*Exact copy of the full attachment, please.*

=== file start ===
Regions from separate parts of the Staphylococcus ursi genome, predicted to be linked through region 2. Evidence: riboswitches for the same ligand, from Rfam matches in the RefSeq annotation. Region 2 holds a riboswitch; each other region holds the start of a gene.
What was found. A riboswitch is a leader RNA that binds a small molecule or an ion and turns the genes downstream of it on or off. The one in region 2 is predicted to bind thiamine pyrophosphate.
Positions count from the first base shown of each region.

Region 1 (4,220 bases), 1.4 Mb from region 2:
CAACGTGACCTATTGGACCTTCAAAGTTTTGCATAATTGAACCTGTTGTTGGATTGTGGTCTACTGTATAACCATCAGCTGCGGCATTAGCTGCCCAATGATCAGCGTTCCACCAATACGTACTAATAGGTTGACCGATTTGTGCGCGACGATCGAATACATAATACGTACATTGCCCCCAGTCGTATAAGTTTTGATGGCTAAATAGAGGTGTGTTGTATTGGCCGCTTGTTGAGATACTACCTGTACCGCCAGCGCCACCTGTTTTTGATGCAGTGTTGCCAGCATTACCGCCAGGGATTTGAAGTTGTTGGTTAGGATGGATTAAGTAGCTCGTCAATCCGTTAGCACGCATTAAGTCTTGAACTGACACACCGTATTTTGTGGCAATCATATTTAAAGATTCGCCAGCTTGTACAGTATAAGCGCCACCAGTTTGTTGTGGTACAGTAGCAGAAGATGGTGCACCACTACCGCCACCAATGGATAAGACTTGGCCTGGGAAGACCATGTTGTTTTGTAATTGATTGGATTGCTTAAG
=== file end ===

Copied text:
Regions from separate parts of the Staphylococcus ursi genome, predicted to be linked through region 2. Evidence: riboswitches for the same ligand, from Rfam matches in the RefSeq annotation. Region 2 holds a riboswitch; each other region holds the start of a gene.
What was found. A riboswitch is a leader RNA that binds a small molecule or an ion and turns the genes downstream of it on or off. The one in region 2 is predicted to bind thiamine pyrophosphate.
Positions count from the first base shown of each region.

Region 1 (4,220 bases), 1.4 Mb from region 2:
CAACGTGACCTATTGGACCTTCAAAGTTTTGCATAATTGAACCTGTTGTTGGATTGTGGTCTACTGTATAACCATCAGCTGCGGCATTAGCTGCCCAATGATCAGCGTTCCACCAATACGTACTAATAGGTTGACCGATTTGTGCGCGACGATCGAATACATAATACGTACATTGCCCCCAGTCGTATAAGTTTTGATGGCTAAATAGAGGTGTGTTGTATTGGCCGCTTGTTGAGATACTACCTGTACCGCCAGCGCCACCTGTTTTTGATGCAGTGTTGCCAGCATTACCGCCAGGGATTTGAAGTTGTTGGTTAGGATGGATTAAGTAGCTCGTCAATCCGTTAGCACGCATTAAGTCTTGAACTGACACACCGTATTTTGTGGCAATCATATTTAAAGATTCGCCAGCTTGTACAGTATAAGCGCCACCAGTTTGTTGTGGTACAGTAGCAGAAGATGGTGCACCACTACCGCCACCAATGGATAAGACTTGGCCTGGGAAGACCATGTTGTTTTGTAATTGATTGGATTGCTTAAG